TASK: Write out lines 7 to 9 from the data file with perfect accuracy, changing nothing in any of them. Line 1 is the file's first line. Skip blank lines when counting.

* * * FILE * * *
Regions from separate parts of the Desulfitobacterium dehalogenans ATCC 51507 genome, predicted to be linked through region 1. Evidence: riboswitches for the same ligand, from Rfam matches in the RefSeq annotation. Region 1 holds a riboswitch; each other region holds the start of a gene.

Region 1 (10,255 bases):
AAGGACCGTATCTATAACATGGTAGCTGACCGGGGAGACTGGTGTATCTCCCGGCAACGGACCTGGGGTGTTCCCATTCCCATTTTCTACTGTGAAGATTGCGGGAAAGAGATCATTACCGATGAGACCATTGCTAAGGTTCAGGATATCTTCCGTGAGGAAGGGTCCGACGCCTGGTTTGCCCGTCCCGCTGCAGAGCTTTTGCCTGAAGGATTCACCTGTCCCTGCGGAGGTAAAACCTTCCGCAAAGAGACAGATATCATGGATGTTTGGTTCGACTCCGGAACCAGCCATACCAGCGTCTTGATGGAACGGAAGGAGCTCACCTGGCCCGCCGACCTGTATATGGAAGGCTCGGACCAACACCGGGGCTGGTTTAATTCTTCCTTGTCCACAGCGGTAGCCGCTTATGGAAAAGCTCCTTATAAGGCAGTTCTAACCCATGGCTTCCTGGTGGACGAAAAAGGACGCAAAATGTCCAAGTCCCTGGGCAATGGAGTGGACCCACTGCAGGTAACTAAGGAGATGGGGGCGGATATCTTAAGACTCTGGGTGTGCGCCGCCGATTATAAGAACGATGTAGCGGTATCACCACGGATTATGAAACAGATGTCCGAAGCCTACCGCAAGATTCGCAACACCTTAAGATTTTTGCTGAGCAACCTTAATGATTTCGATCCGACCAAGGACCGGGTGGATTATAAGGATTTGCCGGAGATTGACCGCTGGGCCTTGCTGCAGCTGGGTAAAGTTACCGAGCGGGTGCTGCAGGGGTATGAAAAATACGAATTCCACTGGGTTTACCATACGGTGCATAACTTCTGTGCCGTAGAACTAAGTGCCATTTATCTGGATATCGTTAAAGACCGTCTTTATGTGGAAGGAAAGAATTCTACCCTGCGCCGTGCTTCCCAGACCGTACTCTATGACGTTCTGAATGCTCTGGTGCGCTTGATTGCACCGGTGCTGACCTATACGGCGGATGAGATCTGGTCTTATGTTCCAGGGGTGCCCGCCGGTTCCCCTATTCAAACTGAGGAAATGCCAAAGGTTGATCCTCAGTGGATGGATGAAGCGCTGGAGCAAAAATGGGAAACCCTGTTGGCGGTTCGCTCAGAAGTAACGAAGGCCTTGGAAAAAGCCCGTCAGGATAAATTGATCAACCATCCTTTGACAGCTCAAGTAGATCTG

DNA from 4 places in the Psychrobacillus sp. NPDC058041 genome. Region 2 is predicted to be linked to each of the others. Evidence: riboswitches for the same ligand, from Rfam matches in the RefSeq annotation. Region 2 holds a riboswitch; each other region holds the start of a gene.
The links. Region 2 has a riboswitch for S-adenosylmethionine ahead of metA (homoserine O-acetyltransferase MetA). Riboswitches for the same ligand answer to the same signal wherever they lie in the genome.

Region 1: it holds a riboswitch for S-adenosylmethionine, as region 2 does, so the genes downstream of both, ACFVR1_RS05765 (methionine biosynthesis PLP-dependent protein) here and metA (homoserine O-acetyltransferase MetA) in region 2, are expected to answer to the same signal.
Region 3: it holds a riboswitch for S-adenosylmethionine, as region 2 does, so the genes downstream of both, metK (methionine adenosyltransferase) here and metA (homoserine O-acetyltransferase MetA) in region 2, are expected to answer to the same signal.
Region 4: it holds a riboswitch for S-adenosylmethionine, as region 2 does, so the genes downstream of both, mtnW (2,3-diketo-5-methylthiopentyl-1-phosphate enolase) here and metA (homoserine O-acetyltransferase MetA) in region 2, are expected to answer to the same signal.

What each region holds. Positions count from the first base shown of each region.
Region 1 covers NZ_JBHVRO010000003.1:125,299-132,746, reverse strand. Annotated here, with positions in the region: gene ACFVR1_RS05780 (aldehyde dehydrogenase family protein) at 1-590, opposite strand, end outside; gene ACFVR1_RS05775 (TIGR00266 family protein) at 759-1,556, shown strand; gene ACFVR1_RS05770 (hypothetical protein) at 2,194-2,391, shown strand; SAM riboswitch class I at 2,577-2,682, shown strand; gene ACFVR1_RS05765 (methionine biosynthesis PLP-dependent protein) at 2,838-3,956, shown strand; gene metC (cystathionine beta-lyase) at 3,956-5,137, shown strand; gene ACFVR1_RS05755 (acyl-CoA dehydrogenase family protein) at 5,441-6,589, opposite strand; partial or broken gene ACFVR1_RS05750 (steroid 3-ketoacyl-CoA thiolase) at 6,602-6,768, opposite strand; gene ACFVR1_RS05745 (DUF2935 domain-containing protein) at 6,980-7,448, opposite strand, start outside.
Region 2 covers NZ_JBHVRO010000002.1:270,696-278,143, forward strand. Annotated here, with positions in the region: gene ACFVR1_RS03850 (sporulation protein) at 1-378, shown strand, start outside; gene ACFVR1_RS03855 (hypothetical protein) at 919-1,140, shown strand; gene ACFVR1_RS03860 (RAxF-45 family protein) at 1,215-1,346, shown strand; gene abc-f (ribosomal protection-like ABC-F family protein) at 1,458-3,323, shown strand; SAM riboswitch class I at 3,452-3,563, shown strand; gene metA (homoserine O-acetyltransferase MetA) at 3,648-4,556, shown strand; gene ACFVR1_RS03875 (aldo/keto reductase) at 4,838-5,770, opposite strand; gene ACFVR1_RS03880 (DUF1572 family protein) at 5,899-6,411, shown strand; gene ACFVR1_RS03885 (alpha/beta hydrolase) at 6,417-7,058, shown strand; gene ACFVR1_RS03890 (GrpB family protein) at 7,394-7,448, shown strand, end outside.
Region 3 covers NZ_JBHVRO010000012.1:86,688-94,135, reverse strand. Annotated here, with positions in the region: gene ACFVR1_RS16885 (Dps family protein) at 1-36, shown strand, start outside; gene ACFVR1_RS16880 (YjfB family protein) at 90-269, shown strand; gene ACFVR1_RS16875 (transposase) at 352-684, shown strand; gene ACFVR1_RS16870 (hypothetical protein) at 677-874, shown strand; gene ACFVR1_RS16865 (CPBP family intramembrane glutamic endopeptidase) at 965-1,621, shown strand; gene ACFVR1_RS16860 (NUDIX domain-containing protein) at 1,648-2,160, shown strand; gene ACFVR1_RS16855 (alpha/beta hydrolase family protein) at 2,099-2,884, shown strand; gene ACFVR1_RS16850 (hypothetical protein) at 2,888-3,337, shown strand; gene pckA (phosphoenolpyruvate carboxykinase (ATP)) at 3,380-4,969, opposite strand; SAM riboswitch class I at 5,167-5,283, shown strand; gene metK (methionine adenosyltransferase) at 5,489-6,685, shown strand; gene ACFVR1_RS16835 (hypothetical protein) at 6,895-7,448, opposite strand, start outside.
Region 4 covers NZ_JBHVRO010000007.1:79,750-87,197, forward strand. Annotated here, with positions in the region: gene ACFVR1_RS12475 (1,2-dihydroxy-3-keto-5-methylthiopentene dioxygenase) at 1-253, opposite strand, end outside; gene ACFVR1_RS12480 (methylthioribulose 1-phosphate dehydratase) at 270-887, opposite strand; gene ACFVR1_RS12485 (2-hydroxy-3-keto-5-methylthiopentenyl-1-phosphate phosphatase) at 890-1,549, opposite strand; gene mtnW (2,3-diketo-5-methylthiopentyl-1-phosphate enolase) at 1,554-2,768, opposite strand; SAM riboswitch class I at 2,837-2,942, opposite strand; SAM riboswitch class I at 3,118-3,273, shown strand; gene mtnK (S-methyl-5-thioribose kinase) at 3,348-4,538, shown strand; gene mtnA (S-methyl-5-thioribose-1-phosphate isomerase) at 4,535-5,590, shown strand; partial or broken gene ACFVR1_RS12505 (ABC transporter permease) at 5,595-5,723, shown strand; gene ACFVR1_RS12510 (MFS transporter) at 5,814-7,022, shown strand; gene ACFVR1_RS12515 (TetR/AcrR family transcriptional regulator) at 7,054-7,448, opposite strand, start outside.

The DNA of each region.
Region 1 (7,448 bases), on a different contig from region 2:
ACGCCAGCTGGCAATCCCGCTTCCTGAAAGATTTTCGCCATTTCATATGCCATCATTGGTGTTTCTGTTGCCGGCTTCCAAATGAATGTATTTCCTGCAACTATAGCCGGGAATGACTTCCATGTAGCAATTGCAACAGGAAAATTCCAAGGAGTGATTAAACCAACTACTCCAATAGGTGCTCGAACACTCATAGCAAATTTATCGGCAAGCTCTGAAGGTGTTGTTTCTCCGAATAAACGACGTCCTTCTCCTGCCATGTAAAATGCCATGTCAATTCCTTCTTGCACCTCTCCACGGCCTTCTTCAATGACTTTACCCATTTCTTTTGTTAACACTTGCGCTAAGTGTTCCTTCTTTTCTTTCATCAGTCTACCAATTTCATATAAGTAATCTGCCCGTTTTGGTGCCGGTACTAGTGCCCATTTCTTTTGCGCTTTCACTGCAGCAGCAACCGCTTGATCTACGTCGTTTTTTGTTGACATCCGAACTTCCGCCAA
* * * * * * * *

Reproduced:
Region 3: it holds a riboswitch for S-adenosylmethionine, as region 2 does, so the genes downstream of both, metK (methionine adenosyltransferase) here and metA (homoserine O-acetyltransferase MetA) in region 2, are expected to answer to the same signal.
Region 4: it holds a riboswitch for S-adenosylmethionine, as region 2 does, so the genes downstream of both, mtnW (2,3-diketo-5-methylthiopentyl-1-phosphate enolase) here and metA (homoserine O-acetyltransferase MetA) in region 2, are expected to answer to the same signal.

What each region holds. Positions count from the first base shown of each region.